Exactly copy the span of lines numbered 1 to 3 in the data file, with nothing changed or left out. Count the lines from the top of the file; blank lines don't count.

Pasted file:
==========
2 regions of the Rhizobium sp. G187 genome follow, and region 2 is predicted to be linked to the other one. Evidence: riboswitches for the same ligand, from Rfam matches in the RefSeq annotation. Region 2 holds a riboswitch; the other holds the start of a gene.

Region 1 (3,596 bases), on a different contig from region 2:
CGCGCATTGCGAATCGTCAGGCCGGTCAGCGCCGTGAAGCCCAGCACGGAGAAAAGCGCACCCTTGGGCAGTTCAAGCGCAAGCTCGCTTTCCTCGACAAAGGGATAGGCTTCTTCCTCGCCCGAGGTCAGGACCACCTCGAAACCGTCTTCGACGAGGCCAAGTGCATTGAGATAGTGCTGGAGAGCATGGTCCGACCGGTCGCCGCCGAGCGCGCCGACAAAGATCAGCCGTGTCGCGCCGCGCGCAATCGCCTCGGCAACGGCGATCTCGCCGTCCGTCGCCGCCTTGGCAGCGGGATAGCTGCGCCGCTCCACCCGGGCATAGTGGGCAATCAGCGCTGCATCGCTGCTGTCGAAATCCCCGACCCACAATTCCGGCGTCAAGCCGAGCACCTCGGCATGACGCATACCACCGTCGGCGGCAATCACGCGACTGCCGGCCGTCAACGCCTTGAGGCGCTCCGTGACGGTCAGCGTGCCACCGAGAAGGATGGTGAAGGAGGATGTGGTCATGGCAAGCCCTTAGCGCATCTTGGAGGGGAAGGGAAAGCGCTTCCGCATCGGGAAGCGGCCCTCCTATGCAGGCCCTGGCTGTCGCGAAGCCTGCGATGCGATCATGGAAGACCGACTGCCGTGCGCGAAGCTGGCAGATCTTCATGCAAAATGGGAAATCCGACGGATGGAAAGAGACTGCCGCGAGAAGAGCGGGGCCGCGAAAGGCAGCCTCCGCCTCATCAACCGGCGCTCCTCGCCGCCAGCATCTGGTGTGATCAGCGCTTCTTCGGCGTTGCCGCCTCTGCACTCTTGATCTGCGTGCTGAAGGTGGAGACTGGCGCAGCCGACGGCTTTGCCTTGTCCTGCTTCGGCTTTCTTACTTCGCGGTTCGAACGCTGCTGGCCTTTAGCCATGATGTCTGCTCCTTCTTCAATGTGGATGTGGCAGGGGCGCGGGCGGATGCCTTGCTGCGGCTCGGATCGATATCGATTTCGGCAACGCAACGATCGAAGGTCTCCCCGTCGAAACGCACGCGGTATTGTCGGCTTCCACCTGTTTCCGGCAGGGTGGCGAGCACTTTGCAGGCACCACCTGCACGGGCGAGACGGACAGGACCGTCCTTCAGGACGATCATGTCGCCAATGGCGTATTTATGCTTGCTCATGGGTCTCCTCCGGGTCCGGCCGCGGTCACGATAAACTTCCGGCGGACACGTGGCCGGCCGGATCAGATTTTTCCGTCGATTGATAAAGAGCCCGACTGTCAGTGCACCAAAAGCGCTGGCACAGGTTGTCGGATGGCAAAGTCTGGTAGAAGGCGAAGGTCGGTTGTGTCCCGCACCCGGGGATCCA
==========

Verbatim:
2 regions of the Rhizobium sp. G187 genome follow, and region 2 is predicted to be linked to the other one. Evidence: riboswitches for the same ligand, from Rfam matches in the RefSeq annotation. Region 2 holds a riboswitch; the other holds the start of a gene.

Region 1 (3,596 bases), on a different contig from region 2:
CGCGCATTGCGAATCGTCAGGCCGGTCAGCGCCGTGAAGCCCAGCACGGAGAAAAGCGCACCCTTGGGCAGTTCAAGCGCAAGCTCGCTTTCCTCGACAAAGGGATAGGCTTCTTCCTCGCCCGAGGTCAGGACCACCTCGAAACCGTCTTCGACGAGGCCAAGTGCATTGAGATAGTGCTGGAGAGCATGGTCCGACCGGTCGCCGCCGAGCGCGCCGACAAAGATCAGCCGTGTCGCGCCGCGCGCAATCGCCTCGGCAACGGCGATCTCGCCGTCCGTCGCCGCCTTGGCAGCGGGATAGCTGCGCCGCTCCACCCGGGCATAGTGGGCAATCAGCGCTGCATCGCTGCTGTCGAAATCCCCGACCCACAATTCCGGCGTCAAGCCGAGCACCTCGGCATGACGCATACCACCGTCGGCGGCAATCACGCGACTGCCGGCCGTCAACGCCTTGAGGCGCTCCGTGACGGTCAGCGTGCCACCGAGAAGGATGGTGAAGGAGGATGTGGTCATGGCAAGCCCTTAGCGCATCTTGGAGGGGAAGGGAAAGCGCTTCCGCATCGGGAAGCGGCCCTCCTATGCAGGCCCTGGCTGTCGCGAAGCCTGCGATGCGATCATGGAAGACCGACTGCCGTGCGCGAAGCTGGCAGATCTTCATGCAAAATGGGAAATCCGACGGATGGAAAGAGACTGCCGCGAGAAGAGCGGGGCCGCGAAAGGCAGCCTCCGCCTCATCAACCGGCGCTCCTCGCCGCCAGCATCTGGTGTGATCAGCGCTTCTTCGGCGTTGCCGCCTCTGCACTCTTGATCTGCGTGCTGAAGGTGGAGACTGGCGCAGCCGACGGCTTTGCCTTGTCCTGCTTCGGCTTTCTTACTTCGCGGTTCGAACGCTGCTGGCCTTTAGCCATGATGTCTGCTCCTTCTTCAATGTGGATGTGGCAGGGGCGCGGGCGGATGCCTTGCTGCGGCTCGGATCGATATCGATTTCGGCAACGCAACGATCGAAGGTCTCCCCGTCGAAACGCACGCGGTATTGTCGGCTTCCACCTGTTTCCGGCAGGGTGGCGAGCACTTTGCAGGCACCACCTGCACGGGCGAGACGGACAGGACCGTCCTTCAGGACGATCATGTCGCCAATGGCGTATTTATGCTTGCTCATGGGTCTCCTCCGGGTCCGGCCGCGGTCACGATAAACTTCCGGCGGACACGTGGCCGGCCGGATCAGATTTTTCCGTCGATTGATAAAGAGCCCGACTGTCAGTGCACCAAAAGCGCTGGCACAGGTTGTCGGATGGCAAAGTCTGGTAGAAGGCGAAGGTCGGTTGTGTCCCGCACCCGGGGATCCA